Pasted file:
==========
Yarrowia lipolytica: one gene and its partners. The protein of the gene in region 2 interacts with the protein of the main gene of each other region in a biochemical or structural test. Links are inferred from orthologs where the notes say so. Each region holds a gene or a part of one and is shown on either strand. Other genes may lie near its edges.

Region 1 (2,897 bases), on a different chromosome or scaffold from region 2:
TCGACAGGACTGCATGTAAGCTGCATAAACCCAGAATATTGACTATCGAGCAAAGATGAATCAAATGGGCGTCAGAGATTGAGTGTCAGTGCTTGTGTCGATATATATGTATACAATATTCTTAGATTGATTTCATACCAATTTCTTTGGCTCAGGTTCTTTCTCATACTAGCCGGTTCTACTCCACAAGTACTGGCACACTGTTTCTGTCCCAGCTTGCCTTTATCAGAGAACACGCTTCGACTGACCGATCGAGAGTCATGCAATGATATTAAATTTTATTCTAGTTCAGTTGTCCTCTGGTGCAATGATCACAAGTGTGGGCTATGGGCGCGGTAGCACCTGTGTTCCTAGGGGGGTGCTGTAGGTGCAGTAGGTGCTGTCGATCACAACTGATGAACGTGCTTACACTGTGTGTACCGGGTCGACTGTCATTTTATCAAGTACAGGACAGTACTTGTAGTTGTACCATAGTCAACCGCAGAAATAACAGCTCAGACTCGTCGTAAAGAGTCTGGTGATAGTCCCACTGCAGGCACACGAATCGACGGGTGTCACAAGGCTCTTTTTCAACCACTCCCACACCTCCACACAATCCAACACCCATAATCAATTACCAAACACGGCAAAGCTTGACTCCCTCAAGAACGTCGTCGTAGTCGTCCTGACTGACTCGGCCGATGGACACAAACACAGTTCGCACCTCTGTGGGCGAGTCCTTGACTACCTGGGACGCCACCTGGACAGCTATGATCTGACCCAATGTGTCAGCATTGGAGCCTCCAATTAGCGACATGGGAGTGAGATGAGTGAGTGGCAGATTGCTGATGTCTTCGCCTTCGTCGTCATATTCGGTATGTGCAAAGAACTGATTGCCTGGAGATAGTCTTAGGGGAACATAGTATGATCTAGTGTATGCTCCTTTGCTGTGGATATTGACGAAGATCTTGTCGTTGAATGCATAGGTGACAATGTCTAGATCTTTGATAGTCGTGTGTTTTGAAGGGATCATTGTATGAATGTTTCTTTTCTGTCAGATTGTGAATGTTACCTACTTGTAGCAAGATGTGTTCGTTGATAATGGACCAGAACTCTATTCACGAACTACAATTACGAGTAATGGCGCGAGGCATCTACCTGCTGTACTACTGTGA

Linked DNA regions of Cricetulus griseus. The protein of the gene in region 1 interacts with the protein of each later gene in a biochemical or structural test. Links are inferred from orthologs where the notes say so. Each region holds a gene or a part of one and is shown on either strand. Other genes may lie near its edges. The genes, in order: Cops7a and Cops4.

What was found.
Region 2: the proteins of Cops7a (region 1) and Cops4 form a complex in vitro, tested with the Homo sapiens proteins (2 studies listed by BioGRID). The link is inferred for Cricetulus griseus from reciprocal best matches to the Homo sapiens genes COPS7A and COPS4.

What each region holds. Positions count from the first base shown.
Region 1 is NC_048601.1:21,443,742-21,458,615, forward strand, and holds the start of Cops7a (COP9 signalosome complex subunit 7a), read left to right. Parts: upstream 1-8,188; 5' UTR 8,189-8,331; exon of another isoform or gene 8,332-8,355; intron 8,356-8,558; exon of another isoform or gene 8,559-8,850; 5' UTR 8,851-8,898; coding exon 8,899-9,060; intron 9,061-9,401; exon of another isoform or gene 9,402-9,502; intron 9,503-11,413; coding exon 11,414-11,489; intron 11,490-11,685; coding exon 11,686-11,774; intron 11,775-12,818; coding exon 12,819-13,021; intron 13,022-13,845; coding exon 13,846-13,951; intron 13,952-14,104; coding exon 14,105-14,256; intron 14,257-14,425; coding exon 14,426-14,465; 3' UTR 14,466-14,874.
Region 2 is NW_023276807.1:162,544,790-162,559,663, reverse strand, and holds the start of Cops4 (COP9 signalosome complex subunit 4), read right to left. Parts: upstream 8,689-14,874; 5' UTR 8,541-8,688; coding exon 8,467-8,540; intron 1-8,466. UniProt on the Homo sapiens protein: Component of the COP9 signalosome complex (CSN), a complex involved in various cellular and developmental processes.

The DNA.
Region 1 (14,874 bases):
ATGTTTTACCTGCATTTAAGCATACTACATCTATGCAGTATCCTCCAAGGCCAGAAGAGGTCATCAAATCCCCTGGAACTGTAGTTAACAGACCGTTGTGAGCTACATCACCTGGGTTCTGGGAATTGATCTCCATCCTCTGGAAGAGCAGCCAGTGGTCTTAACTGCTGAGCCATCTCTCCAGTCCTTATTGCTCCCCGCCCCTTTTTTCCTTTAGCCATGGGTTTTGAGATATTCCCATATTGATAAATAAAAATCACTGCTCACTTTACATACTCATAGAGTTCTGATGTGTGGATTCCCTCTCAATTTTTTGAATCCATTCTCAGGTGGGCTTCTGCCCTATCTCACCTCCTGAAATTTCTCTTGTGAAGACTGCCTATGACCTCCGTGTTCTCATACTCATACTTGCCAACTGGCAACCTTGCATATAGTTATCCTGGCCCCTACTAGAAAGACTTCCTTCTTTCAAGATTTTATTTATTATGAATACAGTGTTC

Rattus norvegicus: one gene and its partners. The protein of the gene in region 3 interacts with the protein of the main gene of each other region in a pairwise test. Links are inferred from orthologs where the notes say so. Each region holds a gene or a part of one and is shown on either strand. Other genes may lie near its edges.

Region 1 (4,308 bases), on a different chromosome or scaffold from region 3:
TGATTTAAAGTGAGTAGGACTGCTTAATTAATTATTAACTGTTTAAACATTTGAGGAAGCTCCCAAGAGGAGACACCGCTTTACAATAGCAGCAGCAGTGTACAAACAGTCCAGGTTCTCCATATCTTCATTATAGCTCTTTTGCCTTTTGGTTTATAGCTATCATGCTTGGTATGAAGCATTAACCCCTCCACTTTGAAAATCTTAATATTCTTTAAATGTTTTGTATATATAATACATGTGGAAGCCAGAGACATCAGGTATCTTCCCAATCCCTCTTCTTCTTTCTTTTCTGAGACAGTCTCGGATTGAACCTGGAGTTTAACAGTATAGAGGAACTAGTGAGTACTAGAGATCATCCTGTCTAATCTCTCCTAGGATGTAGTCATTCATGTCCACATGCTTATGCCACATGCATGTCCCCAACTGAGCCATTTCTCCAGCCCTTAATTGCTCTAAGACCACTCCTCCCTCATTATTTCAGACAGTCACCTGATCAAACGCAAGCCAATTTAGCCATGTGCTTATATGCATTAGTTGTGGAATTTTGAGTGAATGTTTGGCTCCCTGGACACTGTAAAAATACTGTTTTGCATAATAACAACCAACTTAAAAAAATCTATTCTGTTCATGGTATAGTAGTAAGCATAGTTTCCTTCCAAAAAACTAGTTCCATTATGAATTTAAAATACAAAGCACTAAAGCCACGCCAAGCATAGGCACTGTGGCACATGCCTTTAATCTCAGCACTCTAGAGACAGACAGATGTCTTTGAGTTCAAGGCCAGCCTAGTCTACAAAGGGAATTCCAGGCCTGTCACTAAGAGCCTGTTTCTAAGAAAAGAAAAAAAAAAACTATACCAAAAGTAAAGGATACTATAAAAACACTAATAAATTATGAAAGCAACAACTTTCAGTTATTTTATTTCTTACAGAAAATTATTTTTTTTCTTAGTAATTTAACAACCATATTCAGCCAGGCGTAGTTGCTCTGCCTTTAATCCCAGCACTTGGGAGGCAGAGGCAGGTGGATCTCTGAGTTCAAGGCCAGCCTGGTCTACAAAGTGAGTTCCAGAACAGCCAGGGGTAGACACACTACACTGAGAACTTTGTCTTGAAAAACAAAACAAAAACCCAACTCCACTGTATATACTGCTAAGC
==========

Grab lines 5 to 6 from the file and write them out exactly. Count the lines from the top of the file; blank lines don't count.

What was found.
Region 2: the proteins of Cops7a (region 1) and Cops4 form a complex in vitro, tested with the Homo sapiens proteins (2 studies listed by BioGRID). The link is inferred for Cricetulus griseus from reciprocal best matches to the Homo sapiens genes COPS7A and COPS4.